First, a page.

What are the keys to the success of the elephant nursery?
The elephant nursery, situated in Nairobi under the auspices of The David Sheldrick Wildlife Trust, is overseen by Dr. Daphne Sheldrick whose elephant experience spans a lifetime. It is the only program that offers hope for an orphaned elephant fortunate enough to be found alive. It took Daphne twenty-eight years of trial and error to perfect the milk formula and complex husbandry necessary to raise the fragile African elephant infants. Today with financial help of donors and many caring folk world-wide, the Trust is proud to have saved what amounts to a herd: more than sixty orphaned infant calves that would otherwise have perished. Every one of these orphans can look forward to a quality of life in the wild, living free in the 8,000 square miles of protected, pristine wilderness of Tsavo East National Park. Buying a piece of the Elephant Collection is one way to participate and sponsor this amazing program, with ten percent of profits going directly to the Sheldrick Trust.
Do you think there is an overall trend of people waking up to the power they have to do good with their purchases?
We live in a time when both vendors and buyers alike are wise to the incredible opportunities now available to make retail meaningful. It is a win-win scenario that benefits all parties involved. Savvy, discerning buyers are demanding this and driving the retail market into new, more enlightened directions. With an opportunity to buy a beautiful product that makes the world a better place, why consider anything less? The marriage of all these components offers an exciting new landscape in retail and I love that it is all being driven by the consumer.
What are some of your favorite recent travel discoveries?
I just returned from Lamu. August is a great month to visit, and the island offers a variety of beautiful, traditional Swahili houses to rent. Of these, I was so lucky to stay at Dhow House, a large, beautifully designed, seafront house with a courtyard set around a sunken living room, open dining room and infinity pool. The resident chef is an artist! Of all the places I’ve stayed on the Kenya coast, it’s the best house to rent and comes with a private speedboat and captain so you can adventure around the archipelago. A boutique not to miss in Shela is Aman, which carries beautiful embroidered caftans and tunics made from stylish African fabrics, all exactly what you want to wear at the beach and at the bar at Peponi’s.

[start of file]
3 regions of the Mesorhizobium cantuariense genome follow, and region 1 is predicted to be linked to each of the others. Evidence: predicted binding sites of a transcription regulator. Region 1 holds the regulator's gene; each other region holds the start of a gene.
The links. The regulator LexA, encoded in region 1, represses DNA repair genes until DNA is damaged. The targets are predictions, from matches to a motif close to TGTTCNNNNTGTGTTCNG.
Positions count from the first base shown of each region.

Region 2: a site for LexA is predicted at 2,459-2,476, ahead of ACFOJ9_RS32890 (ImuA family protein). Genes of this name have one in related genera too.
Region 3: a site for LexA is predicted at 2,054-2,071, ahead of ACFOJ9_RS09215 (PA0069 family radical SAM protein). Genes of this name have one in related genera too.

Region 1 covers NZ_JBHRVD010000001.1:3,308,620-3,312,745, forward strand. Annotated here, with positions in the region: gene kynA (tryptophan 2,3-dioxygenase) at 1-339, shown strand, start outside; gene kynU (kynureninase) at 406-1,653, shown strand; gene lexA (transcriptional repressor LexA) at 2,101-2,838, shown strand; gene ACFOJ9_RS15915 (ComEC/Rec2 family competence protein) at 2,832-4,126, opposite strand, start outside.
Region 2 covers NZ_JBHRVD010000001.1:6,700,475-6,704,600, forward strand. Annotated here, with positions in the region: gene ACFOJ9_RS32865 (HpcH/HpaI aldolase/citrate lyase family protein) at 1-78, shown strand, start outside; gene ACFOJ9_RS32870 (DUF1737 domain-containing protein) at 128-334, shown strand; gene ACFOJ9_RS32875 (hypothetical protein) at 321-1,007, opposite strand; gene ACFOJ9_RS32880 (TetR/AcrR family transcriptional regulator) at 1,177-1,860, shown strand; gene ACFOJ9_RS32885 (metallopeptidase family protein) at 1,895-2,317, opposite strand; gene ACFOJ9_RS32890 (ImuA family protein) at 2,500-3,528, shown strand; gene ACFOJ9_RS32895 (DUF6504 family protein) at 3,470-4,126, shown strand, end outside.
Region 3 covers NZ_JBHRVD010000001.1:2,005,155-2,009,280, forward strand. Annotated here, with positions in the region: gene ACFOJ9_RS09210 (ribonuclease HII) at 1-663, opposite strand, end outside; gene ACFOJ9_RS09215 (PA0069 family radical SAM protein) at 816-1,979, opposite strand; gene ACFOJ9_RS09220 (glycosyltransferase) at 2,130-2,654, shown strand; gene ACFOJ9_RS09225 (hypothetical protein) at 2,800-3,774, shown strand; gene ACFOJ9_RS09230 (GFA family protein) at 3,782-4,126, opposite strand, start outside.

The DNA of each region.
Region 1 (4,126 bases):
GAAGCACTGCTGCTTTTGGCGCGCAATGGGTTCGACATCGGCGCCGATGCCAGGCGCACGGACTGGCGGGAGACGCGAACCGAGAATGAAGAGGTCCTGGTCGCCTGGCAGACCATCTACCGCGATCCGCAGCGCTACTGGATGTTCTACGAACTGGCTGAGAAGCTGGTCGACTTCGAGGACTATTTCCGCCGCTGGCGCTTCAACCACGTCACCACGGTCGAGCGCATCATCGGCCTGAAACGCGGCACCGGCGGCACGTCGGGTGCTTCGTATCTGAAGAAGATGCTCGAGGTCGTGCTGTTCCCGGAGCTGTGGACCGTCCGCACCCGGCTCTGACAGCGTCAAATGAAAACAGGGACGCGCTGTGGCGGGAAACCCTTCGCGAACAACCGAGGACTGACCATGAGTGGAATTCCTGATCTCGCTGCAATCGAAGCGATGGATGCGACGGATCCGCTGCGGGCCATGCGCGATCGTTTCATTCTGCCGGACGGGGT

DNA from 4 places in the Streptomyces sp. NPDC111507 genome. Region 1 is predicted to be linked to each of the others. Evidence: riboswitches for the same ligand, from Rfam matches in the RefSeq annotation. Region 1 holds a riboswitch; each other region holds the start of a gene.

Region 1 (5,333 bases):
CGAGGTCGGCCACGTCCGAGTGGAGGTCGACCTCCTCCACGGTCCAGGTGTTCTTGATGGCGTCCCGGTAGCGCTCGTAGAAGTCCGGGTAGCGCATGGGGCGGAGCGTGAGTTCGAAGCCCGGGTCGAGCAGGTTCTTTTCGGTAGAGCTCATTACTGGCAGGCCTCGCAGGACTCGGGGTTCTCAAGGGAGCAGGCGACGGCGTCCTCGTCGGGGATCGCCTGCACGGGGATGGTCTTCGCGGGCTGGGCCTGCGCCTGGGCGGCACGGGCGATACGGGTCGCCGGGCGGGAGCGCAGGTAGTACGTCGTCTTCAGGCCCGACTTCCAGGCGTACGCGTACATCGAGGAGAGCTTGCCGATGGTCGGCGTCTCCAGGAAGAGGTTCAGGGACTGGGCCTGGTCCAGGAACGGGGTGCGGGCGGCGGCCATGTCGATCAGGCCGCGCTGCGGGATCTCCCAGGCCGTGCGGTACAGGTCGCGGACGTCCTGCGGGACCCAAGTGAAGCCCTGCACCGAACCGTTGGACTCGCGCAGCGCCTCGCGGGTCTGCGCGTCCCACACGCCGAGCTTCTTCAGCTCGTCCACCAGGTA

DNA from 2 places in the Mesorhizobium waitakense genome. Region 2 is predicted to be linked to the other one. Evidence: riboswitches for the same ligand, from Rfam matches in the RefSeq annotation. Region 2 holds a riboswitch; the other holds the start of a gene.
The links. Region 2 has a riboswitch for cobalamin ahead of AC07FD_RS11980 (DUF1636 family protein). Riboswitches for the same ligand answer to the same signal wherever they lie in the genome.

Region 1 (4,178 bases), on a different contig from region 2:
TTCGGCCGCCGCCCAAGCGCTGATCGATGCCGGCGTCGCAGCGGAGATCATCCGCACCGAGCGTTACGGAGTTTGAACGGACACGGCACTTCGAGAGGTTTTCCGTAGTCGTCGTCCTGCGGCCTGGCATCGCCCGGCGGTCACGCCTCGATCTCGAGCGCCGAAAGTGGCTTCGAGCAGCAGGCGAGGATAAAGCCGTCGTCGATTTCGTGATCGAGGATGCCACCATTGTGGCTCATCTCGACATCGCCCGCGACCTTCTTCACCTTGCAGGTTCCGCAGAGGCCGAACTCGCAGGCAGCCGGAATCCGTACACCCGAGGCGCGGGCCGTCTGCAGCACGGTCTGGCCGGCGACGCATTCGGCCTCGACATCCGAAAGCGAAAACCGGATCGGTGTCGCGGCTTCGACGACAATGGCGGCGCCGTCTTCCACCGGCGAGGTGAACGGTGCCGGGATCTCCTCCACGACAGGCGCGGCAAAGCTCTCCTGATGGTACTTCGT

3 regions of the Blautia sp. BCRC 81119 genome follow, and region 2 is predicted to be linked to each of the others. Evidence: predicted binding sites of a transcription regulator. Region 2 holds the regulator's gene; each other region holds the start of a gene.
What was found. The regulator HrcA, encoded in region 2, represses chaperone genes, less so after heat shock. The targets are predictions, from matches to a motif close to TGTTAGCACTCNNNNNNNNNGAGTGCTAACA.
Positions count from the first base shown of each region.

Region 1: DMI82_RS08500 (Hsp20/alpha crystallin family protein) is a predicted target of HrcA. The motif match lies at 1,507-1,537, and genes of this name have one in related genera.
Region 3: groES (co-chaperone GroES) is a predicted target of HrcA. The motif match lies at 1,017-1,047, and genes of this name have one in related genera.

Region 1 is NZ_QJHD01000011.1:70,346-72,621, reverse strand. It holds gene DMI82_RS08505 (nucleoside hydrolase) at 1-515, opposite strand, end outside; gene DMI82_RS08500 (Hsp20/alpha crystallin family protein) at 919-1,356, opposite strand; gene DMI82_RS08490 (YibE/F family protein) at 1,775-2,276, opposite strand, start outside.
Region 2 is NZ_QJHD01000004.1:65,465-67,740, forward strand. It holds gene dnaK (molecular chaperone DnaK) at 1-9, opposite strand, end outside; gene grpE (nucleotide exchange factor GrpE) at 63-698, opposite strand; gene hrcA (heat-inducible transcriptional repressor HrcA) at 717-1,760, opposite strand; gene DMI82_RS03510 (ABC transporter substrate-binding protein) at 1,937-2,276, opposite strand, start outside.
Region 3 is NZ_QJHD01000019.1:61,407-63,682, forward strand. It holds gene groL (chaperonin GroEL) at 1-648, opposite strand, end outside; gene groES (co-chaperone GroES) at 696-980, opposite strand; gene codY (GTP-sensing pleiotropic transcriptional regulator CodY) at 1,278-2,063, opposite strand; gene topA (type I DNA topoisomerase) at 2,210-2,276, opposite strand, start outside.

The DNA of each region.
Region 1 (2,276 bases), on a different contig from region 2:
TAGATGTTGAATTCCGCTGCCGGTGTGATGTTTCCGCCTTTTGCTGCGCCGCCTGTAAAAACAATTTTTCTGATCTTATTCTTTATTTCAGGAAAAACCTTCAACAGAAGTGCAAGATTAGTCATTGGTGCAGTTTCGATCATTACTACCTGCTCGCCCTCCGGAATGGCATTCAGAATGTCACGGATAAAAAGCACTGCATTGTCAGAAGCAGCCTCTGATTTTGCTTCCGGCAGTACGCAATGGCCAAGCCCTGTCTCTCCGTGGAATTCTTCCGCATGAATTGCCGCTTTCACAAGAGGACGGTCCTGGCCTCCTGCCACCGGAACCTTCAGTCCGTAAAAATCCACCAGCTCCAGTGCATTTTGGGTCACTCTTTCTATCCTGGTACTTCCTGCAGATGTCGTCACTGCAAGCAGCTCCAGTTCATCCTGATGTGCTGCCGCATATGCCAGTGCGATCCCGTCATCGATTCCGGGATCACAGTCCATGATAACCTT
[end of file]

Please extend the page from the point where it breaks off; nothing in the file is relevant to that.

Is there any other news from Kenya you want to share?
We are working on a new collection from West Africa that will make beautiful gift items in time for Christmas. The designs are from the Akan tribe who reigned the Gold Empire of the Ivory Coast for centuries. The pieces are collector’s items and African classics, all of which will be available at Indagare’s trunk shows in the coming months.
We would also like to include a new collection for charity every year and are looking at the lion conservation program Born Free for 2013. They have a wonderful education program that screens movies about the value of preserving wildlife to audiences in remote villages near the national parks who would otherwise never have access to that information. As with all development, education is the first, most powerful step.
A selection of the Elephant and Shompole collections are available online and the complete collections will be on view at Indagare’s souk events, in Dallas from October 4-5; in Greenwich and in New York City in November. Contact the Indagare Souk for details.